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Eversheds Global Estate Management


Real Estate Guide

Principles of ownership

Principles of ownership

Freehold/Ownership - common in Norway.

Leasehold - not applicable.

Common hold/Usufruct - a long-term lease of land is quite common in Norway. The lessee owns the buildings.

Condominium ownership - common structure in Norway.

Utilisation right - the owner is entitled to use the property within the boundaries of zoning plans and other public rules and regulations.

Joint/Co-ownership - common structure in Norway.

Registration - title is evidenced by registration in the cadastral register managed by The Norwegian Mapping and Cadastre Authority (Nw. Kartverket).


Restrictions on foreign ownership

Restrictions on foreign ownership

Excluding farm land, everyone from within the EU is subject to the same restriction as Norwegians. For investors from outside the EU, there are some additional restrictions.


Title to real estate

Title to real estate

p>Investigation of title - not applicable.

Transfer of title - beneficial title passes immediately on transfer but when it is possible to register the transaction, legal title only passes on registration.

Registration - the Cadastral Register comprises ownership, easements, mortgages and all kinds of rights and obligations related to real estate.

Another part of the register includes information regarding the property as such.

Information on register - not applicable.

Commercial leases - not applicable.


Structure of a real estate transaction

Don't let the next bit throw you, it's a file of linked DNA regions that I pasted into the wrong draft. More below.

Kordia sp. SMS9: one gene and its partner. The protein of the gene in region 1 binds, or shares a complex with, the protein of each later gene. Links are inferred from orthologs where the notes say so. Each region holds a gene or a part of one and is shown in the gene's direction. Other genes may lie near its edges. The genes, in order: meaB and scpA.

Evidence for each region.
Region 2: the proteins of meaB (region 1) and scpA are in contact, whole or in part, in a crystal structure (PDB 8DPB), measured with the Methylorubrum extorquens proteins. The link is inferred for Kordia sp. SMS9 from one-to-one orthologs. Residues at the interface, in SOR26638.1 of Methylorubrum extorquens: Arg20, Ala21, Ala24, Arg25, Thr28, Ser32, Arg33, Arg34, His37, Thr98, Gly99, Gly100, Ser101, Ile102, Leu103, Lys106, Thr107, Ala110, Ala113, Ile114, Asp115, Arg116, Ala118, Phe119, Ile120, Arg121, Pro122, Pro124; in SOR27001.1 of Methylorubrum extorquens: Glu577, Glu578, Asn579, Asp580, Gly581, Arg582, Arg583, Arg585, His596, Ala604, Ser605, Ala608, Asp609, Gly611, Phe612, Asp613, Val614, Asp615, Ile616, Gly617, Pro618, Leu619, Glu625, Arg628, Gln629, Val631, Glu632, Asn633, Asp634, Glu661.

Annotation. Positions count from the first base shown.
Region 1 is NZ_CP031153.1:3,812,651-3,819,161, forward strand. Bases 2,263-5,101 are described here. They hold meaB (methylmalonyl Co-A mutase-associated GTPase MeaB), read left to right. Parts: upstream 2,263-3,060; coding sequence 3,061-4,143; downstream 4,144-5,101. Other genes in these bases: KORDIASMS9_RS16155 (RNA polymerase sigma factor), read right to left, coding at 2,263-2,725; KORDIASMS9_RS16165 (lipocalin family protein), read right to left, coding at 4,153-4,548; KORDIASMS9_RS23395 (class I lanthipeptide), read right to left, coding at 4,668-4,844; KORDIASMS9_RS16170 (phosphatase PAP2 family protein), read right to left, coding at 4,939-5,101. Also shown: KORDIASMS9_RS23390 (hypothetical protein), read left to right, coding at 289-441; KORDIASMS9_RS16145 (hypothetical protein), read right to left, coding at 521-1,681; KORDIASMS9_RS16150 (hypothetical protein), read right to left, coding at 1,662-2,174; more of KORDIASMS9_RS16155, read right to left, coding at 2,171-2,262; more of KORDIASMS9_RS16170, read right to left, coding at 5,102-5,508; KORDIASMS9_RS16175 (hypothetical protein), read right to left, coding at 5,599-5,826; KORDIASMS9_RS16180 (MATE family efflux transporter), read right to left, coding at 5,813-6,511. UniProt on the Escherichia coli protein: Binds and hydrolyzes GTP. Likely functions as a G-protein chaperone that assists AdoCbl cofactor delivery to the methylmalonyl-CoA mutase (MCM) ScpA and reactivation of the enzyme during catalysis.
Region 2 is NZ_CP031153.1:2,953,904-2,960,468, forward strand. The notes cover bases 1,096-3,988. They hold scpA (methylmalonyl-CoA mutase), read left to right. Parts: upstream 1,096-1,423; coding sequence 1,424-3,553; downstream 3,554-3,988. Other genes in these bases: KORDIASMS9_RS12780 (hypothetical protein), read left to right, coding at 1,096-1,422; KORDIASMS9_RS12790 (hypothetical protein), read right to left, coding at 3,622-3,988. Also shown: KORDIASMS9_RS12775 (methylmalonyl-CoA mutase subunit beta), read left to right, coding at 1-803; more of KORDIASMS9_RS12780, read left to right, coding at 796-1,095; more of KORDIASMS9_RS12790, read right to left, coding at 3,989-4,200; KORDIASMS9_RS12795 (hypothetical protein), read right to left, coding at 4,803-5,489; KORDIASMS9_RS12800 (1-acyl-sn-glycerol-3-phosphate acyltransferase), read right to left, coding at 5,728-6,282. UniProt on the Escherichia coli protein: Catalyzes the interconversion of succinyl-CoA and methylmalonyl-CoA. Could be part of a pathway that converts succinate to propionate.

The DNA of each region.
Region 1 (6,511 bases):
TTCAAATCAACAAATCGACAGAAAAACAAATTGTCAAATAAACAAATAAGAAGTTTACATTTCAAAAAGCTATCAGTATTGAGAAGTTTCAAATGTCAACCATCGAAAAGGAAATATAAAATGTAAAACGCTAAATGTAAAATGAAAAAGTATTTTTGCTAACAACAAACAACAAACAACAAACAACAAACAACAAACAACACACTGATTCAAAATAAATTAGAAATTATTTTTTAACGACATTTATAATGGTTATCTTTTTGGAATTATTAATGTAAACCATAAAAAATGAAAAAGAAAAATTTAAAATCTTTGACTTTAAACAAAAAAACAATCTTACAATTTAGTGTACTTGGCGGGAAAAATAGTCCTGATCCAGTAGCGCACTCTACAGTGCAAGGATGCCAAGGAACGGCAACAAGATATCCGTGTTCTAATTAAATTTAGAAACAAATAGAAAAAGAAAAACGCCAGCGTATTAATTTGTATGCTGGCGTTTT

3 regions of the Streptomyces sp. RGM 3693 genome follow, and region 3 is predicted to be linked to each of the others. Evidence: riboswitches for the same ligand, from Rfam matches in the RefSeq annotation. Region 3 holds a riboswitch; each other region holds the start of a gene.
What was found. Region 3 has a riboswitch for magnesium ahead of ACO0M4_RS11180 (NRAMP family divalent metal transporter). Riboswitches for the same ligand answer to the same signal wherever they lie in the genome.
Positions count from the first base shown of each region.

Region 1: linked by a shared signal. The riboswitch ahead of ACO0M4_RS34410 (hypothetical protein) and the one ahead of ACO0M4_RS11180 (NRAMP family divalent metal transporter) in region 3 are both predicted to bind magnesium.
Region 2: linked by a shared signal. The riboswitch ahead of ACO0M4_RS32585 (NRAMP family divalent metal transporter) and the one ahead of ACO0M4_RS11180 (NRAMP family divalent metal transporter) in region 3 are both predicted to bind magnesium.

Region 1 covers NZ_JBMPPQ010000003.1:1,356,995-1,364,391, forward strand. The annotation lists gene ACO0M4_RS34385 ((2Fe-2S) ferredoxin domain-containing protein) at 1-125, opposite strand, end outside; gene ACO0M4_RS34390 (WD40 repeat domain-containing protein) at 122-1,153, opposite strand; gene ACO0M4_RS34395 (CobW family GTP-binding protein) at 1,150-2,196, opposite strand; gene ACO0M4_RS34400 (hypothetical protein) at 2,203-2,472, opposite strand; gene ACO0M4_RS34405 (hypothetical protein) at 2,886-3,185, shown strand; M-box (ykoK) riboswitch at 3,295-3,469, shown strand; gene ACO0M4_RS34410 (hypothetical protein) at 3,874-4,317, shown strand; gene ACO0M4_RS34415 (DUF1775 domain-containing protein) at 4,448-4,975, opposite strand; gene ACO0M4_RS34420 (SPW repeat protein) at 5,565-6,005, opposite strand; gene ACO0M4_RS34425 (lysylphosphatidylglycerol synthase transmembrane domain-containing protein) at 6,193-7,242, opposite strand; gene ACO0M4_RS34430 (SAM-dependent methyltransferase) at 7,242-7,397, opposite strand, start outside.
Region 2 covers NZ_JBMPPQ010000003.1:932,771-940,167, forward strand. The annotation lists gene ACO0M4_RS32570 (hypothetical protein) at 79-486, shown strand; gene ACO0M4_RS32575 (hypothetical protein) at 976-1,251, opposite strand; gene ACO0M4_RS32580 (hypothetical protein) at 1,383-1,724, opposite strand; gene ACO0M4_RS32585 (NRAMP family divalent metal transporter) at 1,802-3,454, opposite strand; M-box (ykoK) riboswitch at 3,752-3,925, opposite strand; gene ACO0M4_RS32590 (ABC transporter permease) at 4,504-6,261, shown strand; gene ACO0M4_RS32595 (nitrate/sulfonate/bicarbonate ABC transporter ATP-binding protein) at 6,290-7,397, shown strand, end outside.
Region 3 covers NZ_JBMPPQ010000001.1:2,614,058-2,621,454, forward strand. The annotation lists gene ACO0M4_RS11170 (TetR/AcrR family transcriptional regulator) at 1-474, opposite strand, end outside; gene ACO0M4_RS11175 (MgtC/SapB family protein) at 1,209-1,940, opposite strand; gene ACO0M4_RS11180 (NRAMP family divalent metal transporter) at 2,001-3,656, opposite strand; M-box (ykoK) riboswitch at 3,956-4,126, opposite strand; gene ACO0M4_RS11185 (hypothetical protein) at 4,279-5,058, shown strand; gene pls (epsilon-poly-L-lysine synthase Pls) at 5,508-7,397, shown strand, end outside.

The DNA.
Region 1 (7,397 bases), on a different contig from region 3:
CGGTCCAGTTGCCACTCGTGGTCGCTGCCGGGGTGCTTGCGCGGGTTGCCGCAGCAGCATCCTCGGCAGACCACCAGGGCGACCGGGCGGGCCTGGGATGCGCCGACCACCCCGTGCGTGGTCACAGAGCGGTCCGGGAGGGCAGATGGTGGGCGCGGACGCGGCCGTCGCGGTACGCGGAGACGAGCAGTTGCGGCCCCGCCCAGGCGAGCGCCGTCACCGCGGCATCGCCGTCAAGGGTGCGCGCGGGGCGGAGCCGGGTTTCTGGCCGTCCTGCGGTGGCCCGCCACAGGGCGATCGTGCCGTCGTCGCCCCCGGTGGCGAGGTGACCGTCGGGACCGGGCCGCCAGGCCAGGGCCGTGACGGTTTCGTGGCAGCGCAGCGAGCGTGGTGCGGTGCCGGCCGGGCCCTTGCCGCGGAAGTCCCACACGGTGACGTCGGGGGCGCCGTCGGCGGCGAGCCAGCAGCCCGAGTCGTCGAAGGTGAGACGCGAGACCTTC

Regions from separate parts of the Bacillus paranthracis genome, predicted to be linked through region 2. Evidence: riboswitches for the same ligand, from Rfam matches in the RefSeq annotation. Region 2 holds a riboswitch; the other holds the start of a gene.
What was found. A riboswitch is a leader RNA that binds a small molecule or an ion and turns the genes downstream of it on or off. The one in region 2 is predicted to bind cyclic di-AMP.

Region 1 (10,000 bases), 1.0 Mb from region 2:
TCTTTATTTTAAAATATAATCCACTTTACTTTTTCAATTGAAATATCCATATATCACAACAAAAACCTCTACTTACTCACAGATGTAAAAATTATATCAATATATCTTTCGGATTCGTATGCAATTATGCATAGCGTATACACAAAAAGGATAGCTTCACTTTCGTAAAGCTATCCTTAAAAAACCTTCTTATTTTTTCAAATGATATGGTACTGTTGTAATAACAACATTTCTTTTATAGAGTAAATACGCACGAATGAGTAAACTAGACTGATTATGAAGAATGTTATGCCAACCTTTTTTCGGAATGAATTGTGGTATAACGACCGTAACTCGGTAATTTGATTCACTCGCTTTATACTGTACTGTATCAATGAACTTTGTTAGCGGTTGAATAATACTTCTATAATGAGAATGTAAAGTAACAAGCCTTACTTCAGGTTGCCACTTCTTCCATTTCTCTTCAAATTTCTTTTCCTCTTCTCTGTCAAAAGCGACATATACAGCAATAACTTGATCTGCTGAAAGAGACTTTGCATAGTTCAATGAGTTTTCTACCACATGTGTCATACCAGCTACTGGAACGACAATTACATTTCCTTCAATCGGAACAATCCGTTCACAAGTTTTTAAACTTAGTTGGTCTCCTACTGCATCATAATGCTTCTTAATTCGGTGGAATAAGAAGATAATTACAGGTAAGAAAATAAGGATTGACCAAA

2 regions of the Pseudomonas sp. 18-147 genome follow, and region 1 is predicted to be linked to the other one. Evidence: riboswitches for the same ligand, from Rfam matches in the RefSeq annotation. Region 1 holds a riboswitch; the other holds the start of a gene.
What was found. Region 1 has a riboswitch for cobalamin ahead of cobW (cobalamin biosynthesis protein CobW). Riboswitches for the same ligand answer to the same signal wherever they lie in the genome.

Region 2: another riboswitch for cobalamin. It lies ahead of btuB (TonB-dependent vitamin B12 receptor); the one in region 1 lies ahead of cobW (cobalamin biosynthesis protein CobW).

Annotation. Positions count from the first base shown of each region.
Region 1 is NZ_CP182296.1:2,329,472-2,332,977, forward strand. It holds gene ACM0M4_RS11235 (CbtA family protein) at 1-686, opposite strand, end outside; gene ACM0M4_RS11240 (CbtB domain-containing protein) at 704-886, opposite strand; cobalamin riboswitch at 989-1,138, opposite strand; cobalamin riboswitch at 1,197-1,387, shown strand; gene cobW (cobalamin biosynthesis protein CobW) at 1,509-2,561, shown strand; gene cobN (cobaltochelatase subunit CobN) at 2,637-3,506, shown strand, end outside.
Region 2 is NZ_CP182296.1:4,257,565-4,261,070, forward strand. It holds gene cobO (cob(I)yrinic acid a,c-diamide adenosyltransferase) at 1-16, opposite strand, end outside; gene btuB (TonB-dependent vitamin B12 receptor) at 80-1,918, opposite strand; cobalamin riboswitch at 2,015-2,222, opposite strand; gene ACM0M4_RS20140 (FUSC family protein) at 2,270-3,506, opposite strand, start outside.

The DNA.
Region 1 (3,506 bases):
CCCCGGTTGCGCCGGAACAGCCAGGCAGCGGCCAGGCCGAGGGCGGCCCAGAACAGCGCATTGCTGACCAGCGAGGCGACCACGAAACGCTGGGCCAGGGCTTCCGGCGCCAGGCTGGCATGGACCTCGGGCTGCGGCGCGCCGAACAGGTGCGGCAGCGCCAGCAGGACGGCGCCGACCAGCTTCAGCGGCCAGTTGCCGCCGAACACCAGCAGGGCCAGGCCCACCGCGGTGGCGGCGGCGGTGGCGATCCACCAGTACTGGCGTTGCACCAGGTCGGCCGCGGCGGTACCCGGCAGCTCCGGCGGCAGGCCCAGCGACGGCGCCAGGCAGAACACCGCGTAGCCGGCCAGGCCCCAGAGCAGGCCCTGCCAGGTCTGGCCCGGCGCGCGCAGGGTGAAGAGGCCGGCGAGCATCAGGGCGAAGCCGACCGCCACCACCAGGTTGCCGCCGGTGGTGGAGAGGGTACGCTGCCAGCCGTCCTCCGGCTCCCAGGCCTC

Structure of a real estate transaction

Negotiation of terms/Agreement - the basis for a deal is usually established through an offer and a bid. From a legal point of view this is sufficient in order to establish a binding agreement, but through reservations and conditions the parties are usually making a binding deal subject to financing, due diligence, contract negotiations, board approval, etc. For larger deals it is common to agree upon a LOI or term sheet, but there is no material legal difference between this and the offer/bid tradition. The contract becomes binding when the parties agree that the contract shall become binding. The usual situation is that the parties sign the agreement after having finalized negations following a completed due diligence, but this varies from deal to deal.

Heads of terms – not applicable.

Investigation of title - not applicable.

Purchase deed - is only executed and registered in the Cadastral Register when the property is acquired directly, (asset deal).

Contracts - as the Norwegian market is quite small and transparent, there is a quite common understanding of what is market practice and market terms for the different types of real estate deals. Although the contractual documents may differ with regard to style and lay-out, one will find that most contracts use the same clauses.

Completion/closing - completion takes place when the parties have executed the transfer, and the balance of any monies due has been paid.

Post completion - as most deals are done as corporate deals (purchase of shares), the title holder remains the same before and after the completion of the deal. The shares are registered in the target company’s share holder register or in the Securities Registry. For clean asset deals (purchase of real estate), the title is registered immediately following completion.